NY4624 : Warning to walkers by Michael Earnshaw
The road on the left, leading to Pooley Bridge, has been closed for a year now. But for a week, even walkers had to find an alternative route. Fortunately, a shuttle bus service was in operation.

The road ahead is the A592 to Patterdale, Kirkstone and Windermere.

NY4624 : The temporary pedestrian bridge - gone! by Michael Earnshaw
On 9 September 2020 the temporary pedestrian / cycle bridge, which was installed almost exactly a year ago, was removed by crane and deposited in the Dunmallard construction site. This was the last operation by crane during the construction of the new Pooley Bridge. The bridge, which can be seen (for example) in NY4724 : The pedestrian bridge at Pooley Bridge, NY4724 : The temporary pedestrian bridge across the River Eamont and NY4724 : Building the new Pooley Bridge, spanned the river here, to the right (upstream) of the new bridge. It was only three days later that a footway on the new bridge was opened to pedestrians. A shuttle bus service operated for those days.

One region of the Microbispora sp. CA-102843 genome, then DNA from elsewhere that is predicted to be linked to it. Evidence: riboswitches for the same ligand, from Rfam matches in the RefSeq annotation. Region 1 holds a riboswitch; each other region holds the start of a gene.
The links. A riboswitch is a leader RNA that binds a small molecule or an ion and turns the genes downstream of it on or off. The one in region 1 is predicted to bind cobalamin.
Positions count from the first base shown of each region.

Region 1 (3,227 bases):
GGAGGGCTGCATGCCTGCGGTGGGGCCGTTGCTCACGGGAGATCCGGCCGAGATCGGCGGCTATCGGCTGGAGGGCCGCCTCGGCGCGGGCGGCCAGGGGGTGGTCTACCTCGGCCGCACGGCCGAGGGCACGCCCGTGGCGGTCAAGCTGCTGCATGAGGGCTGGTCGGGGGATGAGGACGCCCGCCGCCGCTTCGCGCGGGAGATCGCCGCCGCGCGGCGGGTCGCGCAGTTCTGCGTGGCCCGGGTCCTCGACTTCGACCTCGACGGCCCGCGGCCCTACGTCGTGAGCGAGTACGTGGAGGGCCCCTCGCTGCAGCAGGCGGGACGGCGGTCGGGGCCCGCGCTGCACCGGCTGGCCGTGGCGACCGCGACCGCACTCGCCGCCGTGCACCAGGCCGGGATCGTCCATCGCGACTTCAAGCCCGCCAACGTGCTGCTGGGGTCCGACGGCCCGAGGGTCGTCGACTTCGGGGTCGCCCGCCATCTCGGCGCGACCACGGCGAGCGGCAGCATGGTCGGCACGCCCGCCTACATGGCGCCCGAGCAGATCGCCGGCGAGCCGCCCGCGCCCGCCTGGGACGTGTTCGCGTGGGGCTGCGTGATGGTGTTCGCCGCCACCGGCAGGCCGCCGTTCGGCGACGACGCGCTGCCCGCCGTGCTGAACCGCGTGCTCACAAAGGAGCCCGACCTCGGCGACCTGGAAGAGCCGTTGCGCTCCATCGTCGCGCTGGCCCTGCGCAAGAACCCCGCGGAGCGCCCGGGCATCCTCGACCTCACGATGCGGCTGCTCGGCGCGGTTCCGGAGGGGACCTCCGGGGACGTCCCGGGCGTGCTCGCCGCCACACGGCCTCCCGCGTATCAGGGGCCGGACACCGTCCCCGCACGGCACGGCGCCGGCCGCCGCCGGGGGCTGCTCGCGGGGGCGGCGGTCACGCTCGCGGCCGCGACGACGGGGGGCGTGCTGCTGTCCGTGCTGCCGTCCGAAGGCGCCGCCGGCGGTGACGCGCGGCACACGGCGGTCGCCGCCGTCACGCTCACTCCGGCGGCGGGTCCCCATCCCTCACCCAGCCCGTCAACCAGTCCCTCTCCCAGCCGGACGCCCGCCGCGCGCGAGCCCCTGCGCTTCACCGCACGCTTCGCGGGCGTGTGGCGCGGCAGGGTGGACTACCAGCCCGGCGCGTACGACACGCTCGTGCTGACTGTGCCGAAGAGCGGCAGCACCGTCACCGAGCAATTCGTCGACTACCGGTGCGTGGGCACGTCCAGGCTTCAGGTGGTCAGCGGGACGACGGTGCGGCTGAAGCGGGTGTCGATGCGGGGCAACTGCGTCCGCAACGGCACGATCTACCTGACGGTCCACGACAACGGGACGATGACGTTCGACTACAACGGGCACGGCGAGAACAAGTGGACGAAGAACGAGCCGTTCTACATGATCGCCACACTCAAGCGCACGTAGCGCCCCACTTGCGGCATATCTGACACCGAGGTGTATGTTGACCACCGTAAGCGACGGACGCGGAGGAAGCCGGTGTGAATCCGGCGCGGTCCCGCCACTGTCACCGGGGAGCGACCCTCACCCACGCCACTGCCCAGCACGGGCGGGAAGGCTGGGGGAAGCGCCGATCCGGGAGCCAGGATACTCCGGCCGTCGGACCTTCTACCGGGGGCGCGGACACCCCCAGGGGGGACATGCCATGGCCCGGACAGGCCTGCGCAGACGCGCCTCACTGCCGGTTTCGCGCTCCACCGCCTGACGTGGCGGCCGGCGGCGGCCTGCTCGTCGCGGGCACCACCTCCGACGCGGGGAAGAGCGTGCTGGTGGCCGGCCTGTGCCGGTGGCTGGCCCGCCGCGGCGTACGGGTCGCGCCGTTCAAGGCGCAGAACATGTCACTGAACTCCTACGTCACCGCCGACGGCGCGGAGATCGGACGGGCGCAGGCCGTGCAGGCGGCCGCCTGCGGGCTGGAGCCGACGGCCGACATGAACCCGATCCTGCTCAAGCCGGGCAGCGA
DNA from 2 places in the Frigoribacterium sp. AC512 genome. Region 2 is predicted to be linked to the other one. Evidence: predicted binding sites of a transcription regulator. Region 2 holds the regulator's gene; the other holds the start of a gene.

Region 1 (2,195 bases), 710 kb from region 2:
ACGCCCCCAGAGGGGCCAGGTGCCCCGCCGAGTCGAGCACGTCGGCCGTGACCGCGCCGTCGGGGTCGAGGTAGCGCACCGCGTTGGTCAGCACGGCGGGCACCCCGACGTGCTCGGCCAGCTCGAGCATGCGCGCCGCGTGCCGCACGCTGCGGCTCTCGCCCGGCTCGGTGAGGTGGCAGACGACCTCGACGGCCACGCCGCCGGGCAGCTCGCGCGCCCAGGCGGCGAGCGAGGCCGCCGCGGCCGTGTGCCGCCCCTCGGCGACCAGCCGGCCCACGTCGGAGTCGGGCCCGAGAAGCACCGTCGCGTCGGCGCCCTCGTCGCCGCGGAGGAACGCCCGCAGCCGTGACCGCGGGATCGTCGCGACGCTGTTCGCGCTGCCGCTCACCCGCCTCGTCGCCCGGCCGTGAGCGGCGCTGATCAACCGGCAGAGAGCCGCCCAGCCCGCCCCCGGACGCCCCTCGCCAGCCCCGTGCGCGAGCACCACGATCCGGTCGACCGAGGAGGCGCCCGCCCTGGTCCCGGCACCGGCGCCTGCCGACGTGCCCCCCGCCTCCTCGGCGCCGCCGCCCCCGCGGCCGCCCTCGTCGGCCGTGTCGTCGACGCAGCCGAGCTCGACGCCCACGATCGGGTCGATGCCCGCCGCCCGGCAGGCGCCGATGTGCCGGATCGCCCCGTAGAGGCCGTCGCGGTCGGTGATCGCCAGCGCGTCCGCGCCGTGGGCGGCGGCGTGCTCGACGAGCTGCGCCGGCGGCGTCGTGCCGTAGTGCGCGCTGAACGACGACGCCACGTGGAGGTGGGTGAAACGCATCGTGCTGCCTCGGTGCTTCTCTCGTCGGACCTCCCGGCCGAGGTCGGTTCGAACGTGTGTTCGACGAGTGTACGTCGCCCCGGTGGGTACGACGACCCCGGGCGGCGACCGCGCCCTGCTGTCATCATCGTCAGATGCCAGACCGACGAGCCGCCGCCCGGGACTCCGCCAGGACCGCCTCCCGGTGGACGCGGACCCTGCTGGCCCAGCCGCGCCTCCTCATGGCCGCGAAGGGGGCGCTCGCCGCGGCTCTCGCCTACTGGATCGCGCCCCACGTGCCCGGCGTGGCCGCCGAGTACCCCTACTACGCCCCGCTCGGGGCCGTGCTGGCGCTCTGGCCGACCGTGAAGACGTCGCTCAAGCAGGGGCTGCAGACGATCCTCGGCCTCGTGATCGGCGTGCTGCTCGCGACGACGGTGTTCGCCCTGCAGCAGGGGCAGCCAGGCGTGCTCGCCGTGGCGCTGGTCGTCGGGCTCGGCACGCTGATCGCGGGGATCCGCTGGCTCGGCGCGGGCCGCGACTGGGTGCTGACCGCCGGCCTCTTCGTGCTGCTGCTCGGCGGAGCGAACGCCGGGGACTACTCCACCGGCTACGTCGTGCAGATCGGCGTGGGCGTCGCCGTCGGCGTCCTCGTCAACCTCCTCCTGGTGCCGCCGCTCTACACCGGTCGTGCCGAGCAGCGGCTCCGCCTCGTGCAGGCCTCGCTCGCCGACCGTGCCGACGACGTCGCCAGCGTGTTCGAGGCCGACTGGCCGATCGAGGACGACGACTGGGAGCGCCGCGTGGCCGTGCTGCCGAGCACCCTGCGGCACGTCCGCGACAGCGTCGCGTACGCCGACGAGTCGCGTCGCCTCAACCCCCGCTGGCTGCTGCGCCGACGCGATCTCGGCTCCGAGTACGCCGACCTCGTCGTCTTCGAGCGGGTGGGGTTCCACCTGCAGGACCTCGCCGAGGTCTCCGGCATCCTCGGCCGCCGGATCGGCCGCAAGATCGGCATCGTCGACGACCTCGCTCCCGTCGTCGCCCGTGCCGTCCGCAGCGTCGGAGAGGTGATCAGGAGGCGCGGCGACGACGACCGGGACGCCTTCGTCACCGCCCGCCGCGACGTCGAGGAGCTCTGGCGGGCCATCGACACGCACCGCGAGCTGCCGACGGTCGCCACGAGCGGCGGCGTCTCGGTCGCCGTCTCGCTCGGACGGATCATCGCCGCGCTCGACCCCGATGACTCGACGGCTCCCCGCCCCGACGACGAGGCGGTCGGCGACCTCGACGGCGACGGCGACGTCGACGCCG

Clearly a short interval was necessary for safety reasons. One could hardly have the remains of a footbridge swinging in the air above a footway in active use!

For a history of the bridges old and new, see Links" href="https://www.geograph.org.uk/article/The-Pooley-Bridges">Link .
by Michael Earnshaw

NY4624 : The new Pooley Bridge by Michael Earnshaw
The northern (downstream) footway was opened on Saturday, 12 September 2020 and Michael Earnshaw was able to cross it on that day. Looking along the newly-opened footway towards the village.